Museums to reintroduce nickelodeon

URBAN LANDSCAPE

June 08, 1995|By Edward Gunts | Edward Gunts,Sun Staff Writer

Long before television and multi-screen cinemas, some of Baltimore's most popular entertainment spots were nickelodeons -- small neighborhood theaters that showcased everything from silent films to vaudeville acts around the turn of the century.

With the advent of more lavish downtown movie palaces, and streetcars that gave people a way to get to them, nickelodeons faded in popularity after World War I. Today, many people don't even know what the word means, except perhaps that it's the name of a cable TV network.

Now, the directors of the Baltimore City Life Museums are planning to introduce a new generation to the old-time charms of the nickelodeon by building one on Museum Row, just east of downtown Baltimore.

A 50-seat theater is scheduled to rise starting this summer on a vacant lot just south of the Morton K. Blaustein City Life Exhibition Center, a four-story building that will contain 30,000 square feet of exhibits about Baltimore history when it opens April 12, 1996.

The one-story nickelodeon will serve as an orientation center for the compact cluster of a half-dozen small museums bounded by Front, Lombard and Albemarle streets, and a starting point for visitors touring the Blaustein building.

Designed by Ziger/Snead Architects with Charles Brickbauer, it is the final public building planned for the East Baltimore campus, which includes the Carroll Mansion, the 1840 House, the Center for Urban Archaeology, Brewer's Park and the Courtyard Gallery.

The bulk of the construction funding has been provided by the Harvey M. and Lyn P. Meyerhoff Fund Inc., which donated $300,000 on May 31. That was the exact sum needed to qualify for a $300,000 challenge grant awarded in December 1993 by the Kresge Foundation.

"This is the gift that put us over the top of a very ambitious effort for an institution of our size," said Nancy Brennan, executive director of the museums. "Kresge gave us $300,000 and said we had to raise $1.2 million to get it, for a total of $1.5 million. This was the capping grant."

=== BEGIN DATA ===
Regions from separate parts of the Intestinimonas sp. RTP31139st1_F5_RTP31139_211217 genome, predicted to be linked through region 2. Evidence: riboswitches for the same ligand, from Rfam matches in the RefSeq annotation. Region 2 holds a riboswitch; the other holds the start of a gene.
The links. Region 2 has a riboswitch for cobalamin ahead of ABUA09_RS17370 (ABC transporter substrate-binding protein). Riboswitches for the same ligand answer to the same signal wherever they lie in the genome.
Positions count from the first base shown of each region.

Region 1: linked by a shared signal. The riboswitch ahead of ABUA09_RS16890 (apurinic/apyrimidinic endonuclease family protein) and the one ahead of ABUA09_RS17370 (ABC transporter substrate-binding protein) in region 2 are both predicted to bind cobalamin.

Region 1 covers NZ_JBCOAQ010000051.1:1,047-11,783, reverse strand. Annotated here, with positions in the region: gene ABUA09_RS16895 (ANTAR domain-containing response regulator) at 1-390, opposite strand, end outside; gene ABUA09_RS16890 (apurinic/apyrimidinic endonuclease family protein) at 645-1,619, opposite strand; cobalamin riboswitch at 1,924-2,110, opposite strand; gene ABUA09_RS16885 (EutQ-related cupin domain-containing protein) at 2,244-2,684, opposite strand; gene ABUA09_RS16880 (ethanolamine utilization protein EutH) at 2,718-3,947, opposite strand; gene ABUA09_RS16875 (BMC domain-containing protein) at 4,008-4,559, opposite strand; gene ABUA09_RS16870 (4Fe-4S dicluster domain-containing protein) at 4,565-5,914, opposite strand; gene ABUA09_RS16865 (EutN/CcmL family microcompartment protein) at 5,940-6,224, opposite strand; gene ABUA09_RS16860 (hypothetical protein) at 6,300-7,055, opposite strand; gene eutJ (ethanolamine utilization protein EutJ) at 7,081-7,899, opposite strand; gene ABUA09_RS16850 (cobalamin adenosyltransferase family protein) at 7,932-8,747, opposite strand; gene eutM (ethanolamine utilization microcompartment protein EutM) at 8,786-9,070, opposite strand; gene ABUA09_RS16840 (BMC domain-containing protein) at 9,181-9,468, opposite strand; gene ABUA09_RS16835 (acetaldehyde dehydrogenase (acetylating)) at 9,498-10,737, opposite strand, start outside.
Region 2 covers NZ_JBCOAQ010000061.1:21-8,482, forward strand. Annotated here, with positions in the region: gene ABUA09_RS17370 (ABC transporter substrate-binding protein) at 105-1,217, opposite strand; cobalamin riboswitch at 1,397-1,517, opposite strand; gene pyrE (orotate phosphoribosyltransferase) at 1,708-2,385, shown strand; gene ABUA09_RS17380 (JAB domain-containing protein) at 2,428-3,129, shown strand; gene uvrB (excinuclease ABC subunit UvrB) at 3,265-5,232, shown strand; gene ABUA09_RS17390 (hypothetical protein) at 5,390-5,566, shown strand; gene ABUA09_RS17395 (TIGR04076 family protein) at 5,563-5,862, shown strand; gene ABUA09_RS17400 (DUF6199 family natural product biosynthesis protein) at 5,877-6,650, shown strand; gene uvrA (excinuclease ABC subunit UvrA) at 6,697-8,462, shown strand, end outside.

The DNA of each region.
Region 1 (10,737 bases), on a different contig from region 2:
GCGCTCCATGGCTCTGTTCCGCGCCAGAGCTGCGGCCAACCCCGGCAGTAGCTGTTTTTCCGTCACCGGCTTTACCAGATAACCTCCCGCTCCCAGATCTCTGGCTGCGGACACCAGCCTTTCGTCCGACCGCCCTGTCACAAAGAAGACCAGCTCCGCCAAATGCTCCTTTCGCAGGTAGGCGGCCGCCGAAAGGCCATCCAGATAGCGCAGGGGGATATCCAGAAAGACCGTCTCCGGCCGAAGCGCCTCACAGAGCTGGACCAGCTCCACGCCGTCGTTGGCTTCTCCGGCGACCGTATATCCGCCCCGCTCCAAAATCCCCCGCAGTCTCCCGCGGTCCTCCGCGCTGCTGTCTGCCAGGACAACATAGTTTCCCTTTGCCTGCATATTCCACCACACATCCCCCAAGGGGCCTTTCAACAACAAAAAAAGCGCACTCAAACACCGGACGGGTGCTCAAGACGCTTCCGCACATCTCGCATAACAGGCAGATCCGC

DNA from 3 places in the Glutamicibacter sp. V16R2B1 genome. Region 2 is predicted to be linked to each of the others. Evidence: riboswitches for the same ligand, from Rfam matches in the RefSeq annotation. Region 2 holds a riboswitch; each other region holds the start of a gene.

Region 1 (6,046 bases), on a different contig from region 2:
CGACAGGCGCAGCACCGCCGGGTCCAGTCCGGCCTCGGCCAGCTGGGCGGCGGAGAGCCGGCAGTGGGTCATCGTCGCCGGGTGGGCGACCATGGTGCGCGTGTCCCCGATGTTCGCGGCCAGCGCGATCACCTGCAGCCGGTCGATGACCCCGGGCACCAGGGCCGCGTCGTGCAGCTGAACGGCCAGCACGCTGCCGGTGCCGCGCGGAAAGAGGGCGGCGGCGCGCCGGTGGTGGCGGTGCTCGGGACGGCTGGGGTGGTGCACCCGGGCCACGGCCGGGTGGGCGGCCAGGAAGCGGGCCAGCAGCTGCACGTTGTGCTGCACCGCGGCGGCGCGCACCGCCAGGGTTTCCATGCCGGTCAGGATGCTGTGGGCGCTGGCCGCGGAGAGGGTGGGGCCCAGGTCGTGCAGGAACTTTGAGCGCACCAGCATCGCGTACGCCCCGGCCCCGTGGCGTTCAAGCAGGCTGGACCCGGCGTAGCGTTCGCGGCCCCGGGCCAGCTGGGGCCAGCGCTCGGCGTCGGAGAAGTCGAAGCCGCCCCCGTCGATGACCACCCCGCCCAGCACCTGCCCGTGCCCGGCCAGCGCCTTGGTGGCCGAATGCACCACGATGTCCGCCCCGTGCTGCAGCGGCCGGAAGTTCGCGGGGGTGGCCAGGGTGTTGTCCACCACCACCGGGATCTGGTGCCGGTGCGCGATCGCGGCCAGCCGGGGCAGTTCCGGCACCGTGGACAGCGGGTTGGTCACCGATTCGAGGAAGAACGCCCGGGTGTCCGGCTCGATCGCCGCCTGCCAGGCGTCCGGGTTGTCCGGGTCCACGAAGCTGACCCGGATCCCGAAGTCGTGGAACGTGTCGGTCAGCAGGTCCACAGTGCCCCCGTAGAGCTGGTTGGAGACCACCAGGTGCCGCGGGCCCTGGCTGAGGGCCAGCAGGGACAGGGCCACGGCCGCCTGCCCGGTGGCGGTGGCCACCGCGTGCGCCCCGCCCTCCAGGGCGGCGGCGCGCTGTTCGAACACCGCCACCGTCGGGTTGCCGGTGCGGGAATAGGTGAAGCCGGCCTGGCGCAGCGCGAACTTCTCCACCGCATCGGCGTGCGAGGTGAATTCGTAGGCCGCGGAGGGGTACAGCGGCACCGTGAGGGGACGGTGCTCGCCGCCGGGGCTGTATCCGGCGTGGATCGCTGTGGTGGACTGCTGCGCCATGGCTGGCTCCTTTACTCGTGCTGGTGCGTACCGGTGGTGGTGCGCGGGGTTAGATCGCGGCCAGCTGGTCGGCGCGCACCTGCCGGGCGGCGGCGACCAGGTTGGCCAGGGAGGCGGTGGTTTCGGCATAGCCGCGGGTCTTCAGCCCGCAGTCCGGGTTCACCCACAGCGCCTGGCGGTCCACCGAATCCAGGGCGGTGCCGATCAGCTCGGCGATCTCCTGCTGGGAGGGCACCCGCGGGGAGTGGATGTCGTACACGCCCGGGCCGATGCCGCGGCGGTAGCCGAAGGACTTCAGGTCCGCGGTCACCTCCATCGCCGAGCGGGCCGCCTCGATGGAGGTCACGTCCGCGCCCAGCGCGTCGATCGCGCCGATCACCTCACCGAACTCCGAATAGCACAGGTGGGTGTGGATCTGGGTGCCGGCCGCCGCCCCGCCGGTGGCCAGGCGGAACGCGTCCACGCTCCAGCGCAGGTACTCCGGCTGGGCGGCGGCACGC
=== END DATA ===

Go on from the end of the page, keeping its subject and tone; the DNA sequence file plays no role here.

Although the museum board still needs to raise $67,000 to complete the nickelodeon, Ms. Brennan said she hopes to see construction begin this summer so the building can open in April at the same time as the adjacent Blaustein building.

Ms. Brennan said she is pleased to be able to move ahead with the nickelodeon since it will be a key to understanding the scope and layout of the expanded campus for city history.

She explained that the museum board chose the nickelodeon as theme for its orientation theater because nickelodeons -- which cost a nickel to enter -- were important in local history.

"Baltimore was full of nickelodeons from the last decade of the 19th century to the 1920s," she said. "They flourished. Some were very large and ornate. Some were very simple. They were used for vaudeville, silent films, short plays, talking dogs -- anything and everything."

The Museum Row nickelodeon will be clad in brick and stone, with a semipedimented entrance, leaded glass windows and brass scrollwork on the wood doors.

The lobby will feature an exhibit about the history of nickelodeons. In the 50-seat theater, visitors will see a 20- to 25-minute film that provides an introduction to Baltimore history and an overview of the museum campus.

"People will be reintroduced to some of the things they know best about Baltimore history -- the War of 1812, H. L. Mencken, the Bromo Seltzer tower," Ms. Brennan said.

George B. Hess, Jr., vice president of the Meyerhoff fund, said expansion of the museum complex is the kind of project the Meyerhoffs like to support for three reasons.

"First, it's an extraordinary educational facility for all the people of Baltimore," he said. "Second, as a museum, this place is preserving Baltimore for future Baltimoreans, and there is no other entity like that. Third, this is not the kind of institution that appeals to business. If foundations like the Meyerhoffs' did not help them, it would not progress."

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